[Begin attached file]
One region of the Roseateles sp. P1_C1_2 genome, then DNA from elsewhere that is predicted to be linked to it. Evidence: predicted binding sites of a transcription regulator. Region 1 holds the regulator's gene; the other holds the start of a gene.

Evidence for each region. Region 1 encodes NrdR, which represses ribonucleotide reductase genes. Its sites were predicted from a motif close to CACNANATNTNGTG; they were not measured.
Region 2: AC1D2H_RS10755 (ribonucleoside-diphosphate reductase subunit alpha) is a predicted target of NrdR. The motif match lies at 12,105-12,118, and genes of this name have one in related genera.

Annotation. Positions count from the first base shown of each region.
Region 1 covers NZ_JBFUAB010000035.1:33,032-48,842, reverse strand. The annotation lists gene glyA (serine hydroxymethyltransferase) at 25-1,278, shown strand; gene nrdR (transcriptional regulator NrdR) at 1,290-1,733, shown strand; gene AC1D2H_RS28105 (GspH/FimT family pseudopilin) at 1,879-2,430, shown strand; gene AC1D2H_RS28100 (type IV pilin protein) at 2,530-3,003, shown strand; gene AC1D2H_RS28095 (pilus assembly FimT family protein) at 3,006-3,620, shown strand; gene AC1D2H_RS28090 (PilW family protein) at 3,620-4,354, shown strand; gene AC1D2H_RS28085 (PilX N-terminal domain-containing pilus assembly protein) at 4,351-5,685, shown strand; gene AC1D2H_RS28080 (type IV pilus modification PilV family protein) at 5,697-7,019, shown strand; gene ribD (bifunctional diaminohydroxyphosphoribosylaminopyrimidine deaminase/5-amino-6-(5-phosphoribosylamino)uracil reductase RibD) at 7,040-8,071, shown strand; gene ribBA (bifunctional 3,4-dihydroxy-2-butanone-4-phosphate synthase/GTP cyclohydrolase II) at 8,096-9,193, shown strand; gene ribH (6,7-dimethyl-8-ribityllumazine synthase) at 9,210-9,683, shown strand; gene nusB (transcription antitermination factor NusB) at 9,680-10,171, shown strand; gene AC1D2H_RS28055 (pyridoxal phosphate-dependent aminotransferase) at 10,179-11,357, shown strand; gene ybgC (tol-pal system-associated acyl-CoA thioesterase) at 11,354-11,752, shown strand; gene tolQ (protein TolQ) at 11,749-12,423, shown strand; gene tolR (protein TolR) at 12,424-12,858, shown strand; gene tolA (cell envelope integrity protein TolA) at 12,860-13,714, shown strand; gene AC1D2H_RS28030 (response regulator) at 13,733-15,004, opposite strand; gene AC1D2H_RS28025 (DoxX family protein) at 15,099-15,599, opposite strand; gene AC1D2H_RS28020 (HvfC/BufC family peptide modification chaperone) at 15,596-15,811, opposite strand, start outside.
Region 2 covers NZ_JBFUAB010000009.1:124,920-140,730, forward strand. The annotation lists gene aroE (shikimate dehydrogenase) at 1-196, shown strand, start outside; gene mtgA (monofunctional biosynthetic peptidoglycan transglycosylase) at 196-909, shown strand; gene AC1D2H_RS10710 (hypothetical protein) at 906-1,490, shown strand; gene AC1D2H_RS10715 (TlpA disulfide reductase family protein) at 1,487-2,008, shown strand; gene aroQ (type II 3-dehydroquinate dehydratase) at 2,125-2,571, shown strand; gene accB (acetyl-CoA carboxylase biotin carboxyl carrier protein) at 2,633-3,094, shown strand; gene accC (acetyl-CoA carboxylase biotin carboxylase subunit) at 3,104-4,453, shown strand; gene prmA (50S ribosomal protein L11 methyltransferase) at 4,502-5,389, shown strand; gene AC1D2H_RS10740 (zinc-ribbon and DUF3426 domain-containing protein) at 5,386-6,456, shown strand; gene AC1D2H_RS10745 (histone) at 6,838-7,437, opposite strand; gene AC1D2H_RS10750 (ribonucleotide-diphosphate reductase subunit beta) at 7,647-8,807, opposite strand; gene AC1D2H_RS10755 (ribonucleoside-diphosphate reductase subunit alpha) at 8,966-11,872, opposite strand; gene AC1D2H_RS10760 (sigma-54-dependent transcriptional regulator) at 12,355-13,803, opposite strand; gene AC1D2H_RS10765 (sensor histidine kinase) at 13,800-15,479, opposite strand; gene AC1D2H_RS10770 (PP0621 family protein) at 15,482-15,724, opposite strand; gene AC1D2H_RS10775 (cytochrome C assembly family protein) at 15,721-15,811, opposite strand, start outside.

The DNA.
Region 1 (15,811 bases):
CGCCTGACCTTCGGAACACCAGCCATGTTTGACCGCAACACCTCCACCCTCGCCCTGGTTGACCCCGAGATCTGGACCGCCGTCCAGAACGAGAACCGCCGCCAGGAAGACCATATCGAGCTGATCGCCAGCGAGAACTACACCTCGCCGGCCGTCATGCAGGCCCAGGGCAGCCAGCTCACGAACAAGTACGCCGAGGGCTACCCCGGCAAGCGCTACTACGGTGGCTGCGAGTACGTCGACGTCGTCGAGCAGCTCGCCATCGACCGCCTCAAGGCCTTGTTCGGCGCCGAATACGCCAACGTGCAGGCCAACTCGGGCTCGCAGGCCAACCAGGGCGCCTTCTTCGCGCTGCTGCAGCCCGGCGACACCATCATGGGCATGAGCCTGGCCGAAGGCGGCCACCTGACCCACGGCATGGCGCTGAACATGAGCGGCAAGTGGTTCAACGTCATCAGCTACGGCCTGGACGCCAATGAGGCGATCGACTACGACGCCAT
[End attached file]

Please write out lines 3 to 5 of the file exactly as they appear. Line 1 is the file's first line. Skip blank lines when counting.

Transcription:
Region 2: AC1D2H_RS10755 (ribonucleoside-diphosphate reductase subunit alpha) is a predicted target of NrdR. The motif match lies at 12,105-12,118, and genes of this name have one in related genera.

Annotation. Positions count from the first base shown of each region.
Region 1 covers NZ_JBFUAB010000035.1:33,032-48,842, reverse strand. The annotation lists gene glyA (serine hydroxymethyltransferase) at 25-1,278, shown strand; gene nrdR (transcriptional regulator NrdR) at 1,290-1,733, shown strand; gene AC1D2H_RS28105 (GspH/FimT family pseudopilin) at 1,879-2,430, shown strand; gene AC1D2H_RS28100 (type IV pilin protein) at 2,530-3,003, shown strand; gene AC1D2H_RS28095 (pilus assembly FimT family protein) at 3,006-3,620, shown strand; gene AC1D2H_RS28090 (PilW family protein) at 3,620-4,354, shown strand; gene AC1D2H_RS28085 (PilX N-terminal domain-containing pilus assembly protein) at 4,351-5,685, shown strand; gene AC1D2H_RS28080 (type IV pilus modification PilV family protein) at 5,697-7,019, shown strand; gene ribD (bifunctional diaminohydroxyphosphoribosylaminopyrimidine deaminase/5-amino-6-(5-phosphoribosylamino)uracil reductase RibD) at 7,040-8,071, shown strand; gene ribBA (bifunctional 3,4-dihydroxy-2-butanone-4-phosphate synthase/GTP cyclohydrolase II) at 8,096-9,193, shown strand; gene ribH (6,7-dimethyl-8-ribityllumazine synthase) at 9,210-9,683, shown strand; gene nusB (transcription antitermination factor NusB) at 9,680-10,171, shown strand; gene AC1D2H_RS28055 (pyridoxal phosphate-dependent aminotransferase) at 10,179-11,357, shown strand; gene ybgC (tol-pal system-associated acyl-CoA thioesterase) at 11,354-11,752, shown strand; gene tolQ (protein TolQ) at 11,749-12,423, shown strand; gene tolR (protein TolR) at 12,424-12,858, shown strand; gene tolA (cell envelope integrity protein TolA) at 12,860-13,714, shown strand; gene AC1D2H_RS28030 (response regulator) at 13,733-15,004, opposite strand; gene AC1D2H_RS28025 (DoxX family protein) at 15,099-15,599, opposite strand; gene AC1D2H_RS28020 (HvfC/BufC family peptide modification chaperone) at 15,596-15,811, opposite strand, start outside.